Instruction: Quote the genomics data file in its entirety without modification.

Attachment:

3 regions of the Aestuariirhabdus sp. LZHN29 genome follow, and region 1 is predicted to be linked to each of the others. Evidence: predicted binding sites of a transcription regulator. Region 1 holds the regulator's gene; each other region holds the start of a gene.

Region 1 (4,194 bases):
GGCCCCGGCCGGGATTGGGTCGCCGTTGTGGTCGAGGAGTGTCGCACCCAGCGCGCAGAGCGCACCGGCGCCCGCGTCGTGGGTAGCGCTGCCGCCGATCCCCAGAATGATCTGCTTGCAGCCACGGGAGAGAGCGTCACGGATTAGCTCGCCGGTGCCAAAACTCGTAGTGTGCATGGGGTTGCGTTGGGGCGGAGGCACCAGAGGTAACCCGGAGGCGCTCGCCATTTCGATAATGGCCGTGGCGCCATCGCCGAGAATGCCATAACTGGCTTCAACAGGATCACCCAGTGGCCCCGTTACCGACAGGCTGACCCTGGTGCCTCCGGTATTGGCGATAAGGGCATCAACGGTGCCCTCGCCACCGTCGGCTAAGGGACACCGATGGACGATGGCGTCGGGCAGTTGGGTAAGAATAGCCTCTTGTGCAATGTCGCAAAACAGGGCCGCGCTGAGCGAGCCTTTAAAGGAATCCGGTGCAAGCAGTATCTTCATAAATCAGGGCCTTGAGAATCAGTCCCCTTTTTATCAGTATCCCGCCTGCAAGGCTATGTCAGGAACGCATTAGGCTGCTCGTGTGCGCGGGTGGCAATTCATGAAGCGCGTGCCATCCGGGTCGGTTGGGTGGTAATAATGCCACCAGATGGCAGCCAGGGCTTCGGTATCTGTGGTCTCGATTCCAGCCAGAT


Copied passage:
3 regions of the Aestuariirhabdus sp. LZHN29 genome follow, and region 1 is predicted to be linked to each of the others. Evidence: predicted binding sites of a transcription regulator. Region 1 holds the regulator's gene; each other region holds the start of a gene.

Region 1 (4,194 bases):
GGCCCCGGCCGGGATTGGGTCGCCGTTGTGGTCGAGGAGTGTCGCACCCAGCGCGCAGAGCGCACCGGCGCCCGCGTCGTGGGTAGCGCTGCCGCCGATCCCCAGAATGATCTGCTTGCAGCCACGGGAGAGAGCGTCACGGATTAGCTCGCCGGTGCCAAAACTCGTAGTGTGCATGGGGTTGCGTTGGGGCGGAGGCACCAGAGGTAACCCGGAGGCGCTCGCCATTTCGATAATGGCCGTGGCGCCATCGCCGAGAATGCCATAACTGGCTTCAACAGGATCACCCAGTGGCCCCGTTACCGACAGGCTGACCCTGGTGCCTCCGGTATTGGCGATAAGGGCATCAACGGTGCCCTCGCCACCGTCGGCTAAGGGACACCGATGGACGATGGCGTCGGGCAGTTGGGTAAGAATAGCCTCTTGTGCAATGTCGCAAAACAGGGCCGCGCTGAGCGAGCCTTTAAAGGAATCCGGTGCAAGCAGTATCTTCATAAATCAGGGCCTTGAGAATCAGTCCCCTTTTTATCAGTATCCCGCCTGCAAGGCTATGTCAGGAACGCATTAGGCTGCTCGTGTGCGCGGGTGGCAATTCATGAAGCGCGTGCCATCCGGGTCGGTTGGGTGGTAATAATGCCACCAGATGGCAGCCAGGGCTTCGGTATCTGTGGTCTCGATTCCAGCCAGAT